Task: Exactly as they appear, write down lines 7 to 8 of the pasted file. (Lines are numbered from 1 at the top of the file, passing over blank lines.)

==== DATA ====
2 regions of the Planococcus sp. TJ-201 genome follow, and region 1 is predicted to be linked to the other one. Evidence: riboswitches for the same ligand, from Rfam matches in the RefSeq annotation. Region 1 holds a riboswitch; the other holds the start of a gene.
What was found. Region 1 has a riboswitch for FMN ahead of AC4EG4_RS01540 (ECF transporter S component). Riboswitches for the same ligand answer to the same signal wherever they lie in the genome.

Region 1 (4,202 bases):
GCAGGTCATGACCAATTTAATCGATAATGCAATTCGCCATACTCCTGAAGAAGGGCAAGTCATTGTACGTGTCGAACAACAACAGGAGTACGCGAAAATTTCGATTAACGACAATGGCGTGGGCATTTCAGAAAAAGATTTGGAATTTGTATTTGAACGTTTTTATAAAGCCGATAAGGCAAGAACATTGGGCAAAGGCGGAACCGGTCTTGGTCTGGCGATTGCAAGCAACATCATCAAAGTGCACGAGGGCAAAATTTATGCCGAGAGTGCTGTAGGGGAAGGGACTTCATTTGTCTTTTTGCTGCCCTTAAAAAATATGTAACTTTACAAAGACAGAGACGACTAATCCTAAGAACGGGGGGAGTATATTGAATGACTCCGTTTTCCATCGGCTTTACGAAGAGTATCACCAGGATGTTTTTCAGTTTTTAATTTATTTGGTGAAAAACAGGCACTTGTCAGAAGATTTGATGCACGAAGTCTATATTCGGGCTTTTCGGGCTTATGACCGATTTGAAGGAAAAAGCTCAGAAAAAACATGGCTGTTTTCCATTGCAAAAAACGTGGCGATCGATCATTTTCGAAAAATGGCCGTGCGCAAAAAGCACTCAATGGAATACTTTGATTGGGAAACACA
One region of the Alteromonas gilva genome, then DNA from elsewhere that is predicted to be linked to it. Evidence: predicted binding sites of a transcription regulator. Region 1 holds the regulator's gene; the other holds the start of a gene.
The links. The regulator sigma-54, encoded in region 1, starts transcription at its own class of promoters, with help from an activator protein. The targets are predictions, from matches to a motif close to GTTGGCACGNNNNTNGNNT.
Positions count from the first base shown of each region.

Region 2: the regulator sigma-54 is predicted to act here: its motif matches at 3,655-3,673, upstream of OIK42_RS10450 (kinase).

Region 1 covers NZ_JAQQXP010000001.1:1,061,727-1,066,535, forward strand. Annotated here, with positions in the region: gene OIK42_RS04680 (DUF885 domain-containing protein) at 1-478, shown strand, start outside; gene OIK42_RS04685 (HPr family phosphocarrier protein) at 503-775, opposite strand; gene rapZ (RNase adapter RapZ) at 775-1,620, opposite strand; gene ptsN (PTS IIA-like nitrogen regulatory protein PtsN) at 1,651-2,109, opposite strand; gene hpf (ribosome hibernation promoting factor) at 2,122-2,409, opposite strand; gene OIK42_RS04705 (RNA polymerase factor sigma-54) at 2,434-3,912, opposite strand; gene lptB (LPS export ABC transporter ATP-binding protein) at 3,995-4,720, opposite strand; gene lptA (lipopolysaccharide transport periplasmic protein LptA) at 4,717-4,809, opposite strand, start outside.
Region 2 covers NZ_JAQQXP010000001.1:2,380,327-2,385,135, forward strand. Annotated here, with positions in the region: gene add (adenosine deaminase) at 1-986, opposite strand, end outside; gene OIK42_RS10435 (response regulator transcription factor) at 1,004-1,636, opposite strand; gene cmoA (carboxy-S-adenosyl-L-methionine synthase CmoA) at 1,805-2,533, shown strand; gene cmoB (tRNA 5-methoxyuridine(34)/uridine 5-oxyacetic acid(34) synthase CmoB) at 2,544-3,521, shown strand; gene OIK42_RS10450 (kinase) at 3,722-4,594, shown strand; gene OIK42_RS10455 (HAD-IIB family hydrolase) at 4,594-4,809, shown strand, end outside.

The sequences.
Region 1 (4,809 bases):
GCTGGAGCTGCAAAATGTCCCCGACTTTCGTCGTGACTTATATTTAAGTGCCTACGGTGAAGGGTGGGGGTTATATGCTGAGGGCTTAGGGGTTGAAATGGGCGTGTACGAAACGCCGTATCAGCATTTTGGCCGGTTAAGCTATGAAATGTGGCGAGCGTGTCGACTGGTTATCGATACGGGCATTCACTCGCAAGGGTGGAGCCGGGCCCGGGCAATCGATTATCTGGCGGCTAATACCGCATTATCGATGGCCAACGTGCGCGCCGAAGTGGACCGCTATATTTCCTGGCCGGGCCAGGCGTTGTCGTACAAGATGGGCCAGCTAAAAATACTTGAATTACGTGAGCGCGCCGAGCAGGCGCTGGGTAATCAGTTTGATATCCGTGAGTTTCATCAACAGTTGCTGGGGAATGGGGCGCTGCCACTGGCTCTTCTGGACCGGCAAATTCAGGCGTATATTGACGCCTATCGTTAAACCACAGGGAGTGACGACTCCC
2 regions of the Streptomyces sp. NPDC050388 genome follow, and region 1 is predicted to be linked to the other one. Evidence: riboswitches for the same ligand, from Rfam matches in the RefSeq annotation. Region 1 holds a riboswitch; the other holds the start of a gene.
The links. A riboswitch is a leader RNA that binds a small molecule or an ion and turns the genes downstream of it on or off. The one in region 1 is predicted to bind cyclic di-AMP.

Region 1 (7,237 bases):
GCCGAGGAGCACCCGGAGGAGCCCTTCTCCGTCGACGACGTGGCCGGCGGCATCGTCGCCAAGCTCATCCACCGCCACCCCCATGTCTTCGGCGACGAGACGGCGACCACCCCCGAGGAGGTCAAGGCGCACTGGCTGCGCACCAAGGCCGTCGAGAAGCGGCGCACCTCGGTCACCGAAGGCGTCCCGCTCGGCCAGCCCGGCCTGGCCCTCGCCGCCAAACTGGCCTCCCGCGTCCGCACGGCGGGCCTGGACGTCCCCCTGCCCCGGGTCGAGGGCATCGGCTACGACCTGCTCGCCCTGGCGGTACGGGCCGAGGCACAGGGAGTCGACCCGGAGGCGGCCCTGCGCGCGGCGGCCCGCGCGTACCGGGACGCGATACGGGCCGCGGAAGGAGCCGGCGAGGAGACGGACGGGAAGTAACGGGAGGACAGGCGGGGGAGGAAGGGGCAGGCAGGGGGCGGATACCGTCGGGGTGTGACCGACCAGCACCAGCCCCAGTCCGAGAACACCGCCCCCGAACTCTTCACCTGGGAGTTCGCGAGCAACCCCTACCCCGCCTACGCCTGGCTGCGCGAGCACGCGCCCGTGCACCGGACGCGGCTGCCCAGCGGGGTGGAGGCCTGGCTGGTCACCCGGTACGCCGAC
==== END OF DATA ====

Positions count from the first base shown of each region.

Region 2: the regulator sigma-54 is predicted to act here: its motif matches at 3,655-3,673, upstream of OIK42_RS10450 (kinase).